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arandomguy

@suddenlink.net
reply to moldypickle

Re: Massive discrepancy between Suddenlink's meter and my own

It wasn't the first time going over, but we never actually received anything that resembled any kind of warning. The first "warning" we got was them performing what amounted to a DNS attack that just asked us to confirm the account with no mention of why we were brought to the page. For that little warning I was actually forced to us IE to even see it since Chrome couldn't even let me see what was "attacking" me. After that we swapped DNS because even after confirming our account we couldn't access most major websites and ended up never getting any warning through the browser, e-mail, normal mail, phone, or anything. We were never even asked if we wanted a seperate method of receiving warnings until AFTER the several times we went over, and not even directly through Suddenlink but rather from a rebuttal from them regarding a BBB claim my brother lodged against them.


Gaff
Just like the gypsy woman said

join:1999-09-05
North TX, US
Reviews:
·Suddenlink

1 recommendation

Suddenlink have suspended their overage program in light of the issue I brought to their attention with regards to the inaccurate meter: »Suddenlink Puts Broadband Overage Fees on Ice
--
My PC Gaming Blog
»www.gaffonline.com


moldypickle

join:2009-01-04
Haughton, LA
kudos:3
Reviews:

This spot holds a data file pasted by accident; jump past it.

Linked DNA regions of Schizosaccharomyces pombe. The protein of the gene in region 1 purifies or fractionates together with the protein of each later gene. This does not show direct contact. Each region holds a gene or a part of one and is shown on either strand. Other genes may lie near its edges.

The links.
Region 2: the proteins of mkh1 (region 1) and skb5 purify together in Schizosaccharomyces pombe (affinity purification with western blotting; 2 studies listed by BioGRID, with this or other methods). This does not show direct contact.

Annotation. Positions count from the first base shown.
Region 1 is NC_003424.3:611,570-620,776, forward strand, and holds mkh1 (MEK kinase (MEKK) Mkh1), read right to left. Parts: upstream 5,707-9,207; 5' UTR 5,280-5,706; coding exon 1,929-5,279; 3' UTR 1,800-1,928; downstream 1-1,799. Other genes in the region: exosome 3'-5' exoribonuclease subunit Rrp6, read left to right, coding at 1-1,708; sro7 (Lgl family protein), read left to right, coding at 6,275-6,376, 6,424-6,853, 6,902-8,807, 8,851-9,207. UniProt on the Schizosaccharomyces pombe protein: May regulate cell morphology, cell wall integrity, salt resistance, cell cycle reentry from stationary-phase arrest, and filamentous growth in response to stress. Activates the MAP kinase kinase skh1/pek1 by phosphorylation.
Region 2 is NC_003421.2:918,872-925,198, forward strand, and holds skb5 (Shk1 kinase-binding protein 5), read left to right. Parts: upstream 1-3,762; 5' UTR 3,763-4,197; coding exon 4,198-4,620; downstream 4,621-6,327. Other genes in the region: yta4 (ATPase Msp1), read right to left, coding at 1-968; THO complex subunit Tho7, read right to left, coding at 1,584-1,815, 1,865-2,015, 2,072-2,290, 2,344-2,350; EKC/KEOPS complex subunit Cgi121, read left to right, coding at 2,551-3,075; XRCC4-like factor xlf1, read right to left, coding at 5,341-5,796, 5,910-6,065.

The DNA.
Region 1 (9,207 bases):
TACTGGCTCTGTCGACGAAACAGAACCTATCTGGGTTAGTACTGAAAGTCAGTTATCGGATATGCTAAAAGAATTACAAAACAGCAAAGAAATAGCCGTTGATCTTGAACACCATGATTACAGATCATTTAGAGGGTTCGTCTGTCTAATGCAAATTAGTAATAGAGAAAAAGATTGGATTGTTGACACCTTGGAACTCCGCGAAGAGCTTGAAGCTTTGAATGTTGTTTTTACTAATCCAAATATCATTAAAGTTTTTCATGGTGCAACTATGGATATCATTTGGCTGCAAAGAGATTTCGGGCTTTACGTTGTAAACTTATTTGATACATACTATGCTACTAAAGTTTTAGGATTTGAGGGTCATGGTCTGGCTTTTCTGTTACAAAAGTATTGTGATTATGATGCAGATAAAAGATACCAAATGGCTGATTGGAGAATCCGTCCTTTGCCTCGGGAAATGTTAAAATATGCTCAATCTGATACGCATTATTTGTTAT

·Suddenlink
reply to arandomguy
That redirect is not a DNS attack, it's just a redirect. And it is SUPPOSED to have the warning and other information on it before you verify your account. Obviously it's not finished yet, lol.

Having a separate DNS won't help you avoid that redirect either. I got hit with it for other reasons awhile back and I've always had my router using separate DNS servers. After a dozen pages of legal mumbo jumbo and threats I was able to verify the account and get back on. Interestingly my IP was also changed that day.
--
20/2 Suddenlink : Current
5/1 CMA : Old
15/2 TWC : Old


arandomguy

@suddenlink.net
Well after we changed DNs servers we never got anything from inside the browser again. And when I reference the word "attack," that's what it showed up as in chrome and IE. It mentioned their DNS redirect was most likely a malicious attack and Chrome wouldn't even let me click through to see what the redirect was pointing to, so I had to use IE to click through its warning page.

The following link shows something similar to what showed up when it first happened (can't remember if it was exactly this or not, but just like this pic it didn't have an option to proceed). »www.hotforsecurity.com/images/en···rome.jpg


moldypickle

join:2009-01-04
Haughton, LA
kudos:3
Interesting to say the least, maybe there are different systems in place.